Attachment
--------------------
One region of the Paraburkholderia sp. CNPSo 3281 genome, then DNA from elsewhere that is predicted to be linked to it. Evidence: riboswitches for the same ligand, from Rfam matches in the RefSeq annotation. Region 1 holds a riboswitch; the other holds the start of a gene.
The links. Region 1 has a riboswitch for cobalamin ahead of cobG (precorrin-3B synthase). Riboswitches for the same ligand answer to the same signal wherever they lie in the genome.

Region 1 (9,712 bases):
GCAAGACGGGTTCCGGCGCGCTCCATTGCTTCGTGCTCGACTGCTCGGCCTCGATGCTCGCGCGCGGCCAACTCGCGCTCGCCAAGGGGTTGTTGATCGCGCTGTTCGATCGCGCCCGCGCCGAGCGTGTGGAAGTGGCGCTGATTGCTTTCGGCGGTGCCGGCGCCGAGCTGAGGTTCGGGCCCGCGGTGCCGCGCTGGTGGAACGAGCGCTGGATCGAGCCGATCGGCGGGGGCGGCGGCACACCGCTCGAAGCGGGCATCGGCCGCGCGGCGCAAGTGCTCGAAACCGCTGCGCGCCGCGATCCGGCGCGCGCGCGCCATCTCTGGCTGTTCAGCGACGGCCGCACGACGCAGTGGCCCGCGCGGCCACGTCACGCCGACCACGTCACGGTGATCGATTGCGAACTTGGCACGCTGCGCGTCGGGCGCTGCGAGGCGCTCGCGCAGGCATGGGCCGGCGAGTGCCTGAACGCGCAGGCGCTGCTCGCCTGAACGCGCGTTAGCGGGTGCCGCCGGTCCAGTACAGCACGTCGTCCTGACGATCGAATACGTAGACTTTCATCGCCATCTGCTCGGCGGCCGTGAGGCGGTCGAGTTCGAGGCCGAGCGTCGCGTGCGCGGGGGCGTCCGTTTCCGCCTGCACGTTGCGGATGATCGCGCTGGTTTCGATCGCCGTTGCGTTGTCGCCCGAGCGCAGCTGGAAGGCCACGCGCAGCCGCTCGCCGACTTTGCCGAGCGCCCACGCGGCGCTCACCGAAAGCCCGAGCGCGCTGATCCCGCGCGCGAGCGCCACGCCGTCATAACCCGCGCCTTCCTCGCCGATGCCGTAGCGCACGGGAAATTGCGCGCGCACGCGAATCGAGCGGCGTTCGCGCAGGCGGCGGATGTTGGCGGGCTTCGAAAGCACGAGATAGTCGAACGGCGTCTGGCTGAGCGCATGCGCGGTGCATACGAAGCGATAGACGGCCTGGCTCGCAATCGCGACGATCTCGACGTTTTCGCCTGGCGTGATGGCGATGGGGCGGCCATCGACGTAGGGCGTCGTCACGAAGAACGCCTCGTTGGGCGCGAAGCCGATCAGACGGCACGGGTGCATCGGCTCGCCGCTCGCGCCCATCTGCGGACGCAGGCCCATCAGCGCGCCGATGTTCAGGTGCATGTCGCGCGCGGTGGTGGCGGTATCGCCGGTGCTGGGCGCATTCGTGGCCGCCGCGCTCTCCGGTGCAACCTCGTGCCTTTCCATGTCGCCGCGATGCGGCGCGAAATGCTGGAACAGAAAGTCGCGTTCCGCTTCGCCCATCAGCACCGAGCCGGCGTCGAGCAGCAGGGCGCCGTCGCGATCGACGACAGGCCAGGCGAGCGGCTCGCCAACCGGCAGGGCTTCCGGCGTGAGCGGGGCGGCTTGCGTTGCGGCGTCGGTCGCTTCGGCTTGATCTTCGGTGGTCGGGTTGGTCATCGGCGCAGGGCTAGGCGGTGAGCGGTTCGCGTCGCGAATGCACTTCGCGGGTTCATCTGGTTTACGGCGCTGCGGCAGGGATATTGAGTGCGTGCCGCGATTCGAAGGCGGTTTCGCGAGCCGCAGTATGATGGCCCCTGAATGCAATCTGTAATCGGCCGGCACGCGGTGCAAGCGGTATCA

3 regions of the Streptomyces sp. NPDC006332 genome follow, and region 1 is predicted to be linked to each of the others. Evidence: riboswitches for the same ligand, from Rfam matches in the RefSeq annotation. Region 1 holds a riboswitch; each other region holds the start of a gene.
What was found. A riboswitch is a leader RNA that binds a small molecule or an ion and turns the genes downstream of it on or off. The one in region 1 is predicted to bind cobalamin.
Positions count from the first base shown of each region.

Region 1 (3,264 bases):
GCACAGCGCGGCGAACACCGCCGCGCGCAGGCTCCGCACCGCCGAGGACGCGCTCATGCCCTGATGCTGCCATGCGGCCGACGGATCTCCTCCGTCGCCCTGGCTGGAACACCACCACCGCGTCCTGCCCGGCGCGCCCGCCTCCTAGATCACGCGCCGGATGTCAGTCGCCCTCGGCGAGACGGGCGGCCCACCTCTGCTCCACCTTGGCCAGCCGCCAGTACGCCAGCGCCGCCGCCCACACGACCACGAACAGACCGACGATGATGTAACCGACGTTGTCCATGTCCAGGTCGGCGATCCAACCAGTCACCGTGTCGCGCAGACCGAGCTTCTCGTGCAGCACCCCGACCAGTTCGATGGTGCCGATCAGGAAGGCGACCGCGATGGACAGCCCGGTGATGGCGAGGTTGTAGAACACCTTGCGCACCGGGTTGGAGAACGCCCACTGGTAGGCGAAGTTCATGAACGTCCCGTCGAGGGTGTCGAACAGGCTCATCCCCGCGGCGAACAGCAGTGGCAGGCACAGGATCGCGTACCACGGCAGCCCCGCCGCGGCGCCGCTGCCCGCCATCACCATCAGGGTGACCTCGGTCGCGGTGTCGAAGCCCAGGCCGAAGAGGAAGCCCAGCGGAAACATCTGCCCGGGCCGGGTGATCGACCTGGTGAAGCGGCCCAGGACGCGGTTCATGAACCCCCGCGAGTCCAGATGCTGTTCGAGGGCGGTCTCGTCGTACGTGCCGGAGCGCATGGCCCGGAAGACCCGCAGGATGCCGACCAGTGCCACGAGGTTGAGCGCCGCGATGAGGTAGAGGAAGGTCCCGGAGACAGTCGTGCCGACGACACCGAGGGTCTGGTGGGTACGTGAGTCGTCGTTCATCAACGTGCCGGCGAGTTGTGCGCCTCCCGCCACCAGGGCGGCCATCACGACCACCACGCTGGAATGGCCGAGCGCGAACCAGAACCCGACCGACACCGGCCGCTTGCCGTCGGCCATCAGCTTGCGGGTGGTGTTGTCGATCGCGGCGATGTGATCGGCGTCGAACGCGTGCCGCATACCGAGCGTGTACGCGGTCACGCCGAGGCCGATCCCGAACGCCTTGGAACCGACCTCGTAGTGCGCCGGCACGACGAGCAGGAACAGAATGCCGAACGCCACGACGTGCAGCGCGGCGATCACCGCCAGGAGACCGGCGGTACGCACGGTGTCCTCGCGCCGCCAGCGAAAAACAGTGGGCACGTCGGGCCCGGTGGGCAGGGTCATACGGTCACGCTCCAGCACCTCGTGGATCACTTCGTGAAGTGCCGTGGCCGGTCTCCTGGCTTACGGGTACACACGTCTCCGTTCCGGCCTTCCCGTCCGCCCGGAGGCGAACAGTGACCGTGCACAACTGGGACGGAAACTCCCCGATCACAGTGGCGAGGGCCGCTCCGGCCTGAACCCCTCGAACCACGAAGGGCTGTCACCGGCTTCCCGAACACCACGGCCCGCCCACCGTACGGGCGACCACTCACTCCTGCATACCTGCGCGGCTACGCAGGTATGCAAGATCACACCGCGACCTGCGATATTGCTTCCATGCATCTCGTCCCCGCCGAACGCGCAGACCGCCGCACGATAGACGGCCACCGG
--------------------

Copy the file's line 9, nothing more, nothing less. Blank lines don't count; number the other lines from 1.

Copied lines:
GCACAGCGCGGCGAACACCGCCGCGCGCAGGCTCCGCACCGCCGAGGACGCGCTCATGCCCTGATGCTGCCATGCGGCCGACGGATCTCCTCCGTCGCCCTGGCTGGAACACCACCACCGCGTCCTGCCCGGCGCGCCCGCCTCCTAGATCACGCGCCGGATGTCAGTCGCCCTCGGCGAGACGGGCGGCCCACCTCTGCTCCACCTTGGCCAGCCGCCAGTACGCCAGCGCCGCCGCCCACACGACCACGAACAGACCGACGATGATGTAACCGACGTTGTCCATGTCCAGGTCGGCGATCCAACCAGTCACCGTGTCGCGCAGACCGAGCTTCTCGTGCAGCACCCCGACCAGTTCGATGGTGCCGATCAGGAAGGCGACCGCGATGGACAGCCCGGTGATGGCGAGGTTGTAGAACACCTTGCGCACCGGGTTGGAGAACGCCCACTGGTAGGCGAAGTTCATGAACGTCCCGTCGAGGGTGTCGAACAGGCTCATCCCCGCGGCGAACAGCAGTGGCAGGCACAGGATCGCGTACCACGGCAGCCCCGCCGCGGCGCCGCTGCCCGCCATCACCATCAGGGTGACCTCGGTCGCGGTGTCGAAGCCCAGGCCGAAGAGGAAGCCCAGCGGAAACATCTGCCCGGGCCGGGTGATCGACCTGGTGAAGCGGCCCAGGACGCGGTTCATGAACCCCCGCGAGTCCAGATGCTGTTCGAGGGCGGTCTCGTCGTACGTGCCGGAGCGCATGGCCCGGAAGACCCGCAGGATGCCGACCAGTGCCACGAGGTTGAGCGCCGCGATGAGGTAGAGGAAGGTCCCGGAGACAGTCGTGCCGACGACACCGAGGGTCTGGTGGGTACGTGAGTCGTCGTTCATCAACGTGCCGGCGAGTTGTGCGCCTCCCGCCACCAGGGCGGCCATCACGACCACCACGCTGGAATGGCCGAGCGCGAACCAGAACCCGACCGACACCGGCCGCTTGCCGTCGGCCATCAGCTTGCGGGTGGTGTTGTCGATCGCGGCGATGTGATCGGCGTCGAACGCGTGCCGCATACCGAGCGTGTACGCGGTCACGCCGAGGCCGATCCCGAACGCCTTGGAACCGACCTCGTAGTGCGCCGGCACGACGAGCAGGAACAGAATGCCGAACGCCACGACGTGCAGCGCGGCGATCACCGCCAGGAGACCGGCGGTACGCACGGTGTCCTCGCGCCGCCAGCGAAAAACAGTGGGCACGTCGGGCCCGGTGGGCAGGGTCATACGGTCACGCTCCAGCACCTCGTGGATCACTTCGTGAAGTGCCGTGGCCGGTCTCCTGGCTTACGGGTACACACGTCTCCGTTCCGGCCTTCCCGTCCGCCCGGAGGCGAACAGTGACCGTGCACAACTGGGACGGAAACTCCCCGATCACAGTGGCGAGGGCCGCTCCGGCCTGAACCCCTCGAACCACGAAGGGCTGTCACCGGCTTCCCGAACACCACGGCCCGCCCACCGTACGGGCGACCACTCACTCCTGCATACCTGCGCGGCTACGCAGGTATGCAAGATCACACCGCGACCTGCGATATTGCTTCCATGCATCTCGTCCCCGCCGAACGCGCAGACCGCCGCACGATAGACGGCCACCGG